A number of common ageing mechanisms that influence lifespan and healthspan have been identified on the basis of studies across a range of species9. These ageing mechanisms can be categorized into nine hallmarks, which are genomic instability, telomere attrition, epigenetic alterations, loss of proteostasis, deregulated nutrient sensing, mitochondrial dysfunction, cellular senescence, stem cell exhaustion and altered intercellular communication9 (Fig. 2). Although it is useful to consider these hallmarks individually in mechanistic studies related to ageing, they are highly interconnected, and, ultimately, systems biology approaches will be needed to fully understand interactions among these pathways as they contribute to ageing. Of these fundamental ageing mechanisms, cellular senescence has received considerable attention as a process that is potentially druggable to prevent or treat multiple ageing comorbidities.

 

 

41574_2020_335_Fig2_HTML.png

 

 

Nine fundamental physiological, cellular and molecular hallmarks of ageing that provide a useful framework for mechanistic studies. Reprinted with permission from ref.9, Elsevier.

 

 

 

In this Review, we discuss the biological mechanisms of cellular senescence and the evidence that this physiological process has a causative role in multiple diseases associated with ageing. Subsequently, we focus on the role of cellular senescence in a number of endocrine diseases, as well as approaches to target this mechanism to prevent or alleviate age-associated endocrine diseases.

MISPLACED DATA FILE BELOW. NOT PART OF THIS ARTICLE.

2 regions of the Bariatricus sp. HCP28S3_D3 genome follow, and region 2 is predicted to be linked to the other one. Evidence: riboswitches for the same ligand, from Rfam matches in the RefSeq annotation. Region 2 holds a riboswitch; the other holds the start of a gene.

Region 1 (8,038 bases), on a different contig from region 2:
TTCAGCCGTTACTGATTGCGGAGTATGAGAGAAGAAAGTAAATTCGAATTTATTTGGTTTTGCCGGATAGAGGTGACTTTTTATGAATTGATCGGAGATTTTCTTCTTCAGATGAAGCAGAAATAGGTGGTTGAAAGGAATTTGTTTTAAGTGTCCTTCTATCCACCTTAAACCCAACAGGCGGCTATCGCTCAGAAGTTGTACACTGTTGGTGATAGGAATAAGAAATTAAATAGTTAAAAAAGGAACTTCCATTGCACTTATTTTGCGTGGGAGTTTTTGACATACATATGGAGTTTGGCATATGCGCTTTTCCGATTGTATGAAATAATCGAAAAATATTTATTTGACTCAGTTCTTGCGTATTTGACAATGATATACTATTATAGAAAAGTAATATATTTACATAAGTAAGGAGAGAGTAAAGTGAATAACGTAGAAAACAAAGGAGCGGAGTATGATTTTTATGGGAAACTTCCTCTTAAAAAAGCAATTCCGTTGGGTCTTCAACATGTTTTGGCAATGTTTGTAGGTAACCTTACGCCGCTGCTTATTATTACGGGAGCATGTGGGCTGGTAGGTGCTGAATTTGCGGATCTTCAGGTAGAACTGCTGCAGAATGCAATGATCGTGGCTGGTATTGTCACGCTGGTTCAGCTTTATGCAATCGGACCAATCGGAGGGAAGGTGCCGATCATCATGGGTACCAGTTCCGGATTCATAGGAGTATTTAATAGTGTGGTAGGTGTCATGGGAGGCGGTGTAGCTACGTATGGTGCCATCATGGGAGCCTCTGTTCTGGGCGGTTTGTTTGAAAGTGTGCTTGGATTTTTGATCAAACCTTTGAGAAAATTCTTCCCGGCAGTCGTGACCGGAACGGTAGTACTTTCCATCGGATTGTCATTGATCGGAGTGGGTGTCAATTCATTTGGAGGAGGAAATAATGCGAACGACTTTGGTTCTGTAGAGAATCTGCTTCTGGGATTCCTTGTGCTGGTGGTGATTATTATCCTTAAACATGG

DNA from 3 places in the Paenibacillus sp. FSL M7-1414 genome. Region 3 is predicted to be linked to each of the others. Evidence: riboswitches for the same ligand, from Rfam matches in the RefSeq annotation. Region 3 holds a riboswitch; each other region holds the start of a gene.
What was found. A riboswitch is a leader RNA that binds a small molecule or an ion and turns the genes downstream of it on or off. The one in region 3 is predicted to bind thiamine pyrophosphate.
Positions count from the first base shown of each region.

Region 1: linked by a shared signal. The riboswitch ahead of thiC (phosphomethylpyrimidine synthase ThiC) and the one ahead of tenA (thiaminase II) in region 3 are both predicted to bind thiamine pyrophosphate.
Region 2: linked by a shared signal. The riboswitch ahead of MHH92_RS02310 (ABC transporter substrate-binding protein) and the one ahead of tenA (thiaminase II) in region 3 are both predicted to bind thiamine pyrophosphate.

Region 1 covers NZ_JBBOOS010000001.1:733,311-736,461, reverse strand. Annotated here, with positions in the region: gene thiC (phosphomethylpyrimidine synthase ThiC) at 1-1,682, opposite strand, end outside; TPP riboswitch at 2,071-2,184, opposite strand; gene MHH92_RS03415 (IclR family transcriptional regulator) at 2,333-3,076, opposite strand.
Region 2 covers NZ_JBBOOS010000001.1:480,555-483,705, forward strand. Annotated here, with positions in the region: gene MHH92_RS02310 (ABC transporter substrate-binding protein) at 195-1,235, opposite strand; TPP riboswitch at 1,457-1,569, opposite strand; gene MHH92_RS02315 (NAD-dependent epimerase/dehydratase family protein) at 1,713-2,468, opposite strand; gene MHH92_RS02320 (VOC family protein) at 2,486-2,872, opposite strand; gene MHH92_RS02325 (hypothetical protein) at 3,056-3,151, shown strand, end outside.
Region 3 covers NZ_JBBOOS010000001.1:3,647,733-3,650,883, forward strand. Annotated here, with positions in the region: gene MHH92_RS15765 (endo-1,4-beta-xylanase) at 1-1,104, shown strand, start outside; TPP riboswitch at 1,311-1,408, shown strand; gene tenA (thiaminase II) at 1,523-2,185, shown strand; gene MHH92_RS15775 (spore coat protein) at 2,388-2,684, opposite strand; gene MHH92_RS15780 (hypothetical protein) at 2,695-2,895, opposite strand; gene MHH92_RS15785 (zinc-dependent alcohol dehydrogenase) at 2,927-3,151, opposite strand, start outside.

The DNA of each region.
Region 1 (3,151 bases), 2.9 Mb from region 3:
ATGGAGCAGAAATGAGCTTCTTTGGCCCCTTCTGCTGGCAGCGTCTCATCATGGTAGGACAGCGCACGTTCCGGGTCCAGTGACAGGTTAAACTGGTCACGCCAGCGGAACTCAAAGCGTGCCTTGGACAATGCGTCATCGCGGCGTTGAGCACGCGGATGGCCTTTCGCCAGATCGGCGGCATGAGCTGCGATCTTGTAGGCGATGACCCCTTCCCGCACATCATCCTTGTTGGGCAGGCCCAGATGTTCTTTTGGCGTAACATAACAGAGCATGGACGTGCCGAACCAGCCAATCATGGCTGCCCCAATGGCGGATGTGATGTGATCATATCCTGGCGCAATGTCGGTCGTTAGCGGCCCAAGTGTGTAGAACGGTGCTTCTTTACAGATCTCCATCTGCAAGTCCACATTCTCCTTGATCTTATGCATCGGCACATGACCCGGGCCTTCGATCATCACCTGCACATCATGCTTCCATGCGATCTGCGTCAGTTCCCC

Mechanisms of senescence
 
Cellular senescence, originally described by Hayflick10, is a cell fate that involves essentially irreversible replicative arrest, tumour suppressor activation, profound chromatin changes, apoptosis resistance and frequently increased protein synthesis11. The increase in protein synthesis includes excessive production of proinflammatory cytokines (the senescence-associated secretory phenotype (SASP)), which is responsible for tissue damage and contributes to ageing across tissues11.
 
 
Signals for senescence
 
Multiple signals can induce a cell to enter senescence (Fig. 3). These include external signals, such as damage and/or danger signals (for example, damage-associated molecular patterns or pathogen-associated molecular patterns), metabolic signals (for example, high levels of glucose, ceramides, certain fatty acids, prostanoids, hypoxia and reactive oxygen species (ROS)), factors that induce repeated cell replication (for example, growth hormone or IGF1), inflammatory factors, radiation, shear or mechanical stress, certain extracellular vesicles and other factors (for example, signals originating from other senescent cells that lead to spread of senescence)11,12,13,14,15,16,17,18,19,20,21,22,23. Internal factors that can drive cells into senescence include telomeric dysfunction from repeated cell replication, DNA damage, aneuploidy, oncogene activation, mitochondrial dysfunction, intracellular metabolites (for example, ROS), nuclear envelope dysfunction and certain genetic variants or mutations (for example, those involving lamin A, DBC1 or p53)11,15,16,22,24,25,26,27,28,29,30,31. These senescence-inducing signals activate transcription factor cascades, including pathways involving the cell cycle inhibitors p16INK4A/RB and p53/p21CIP1.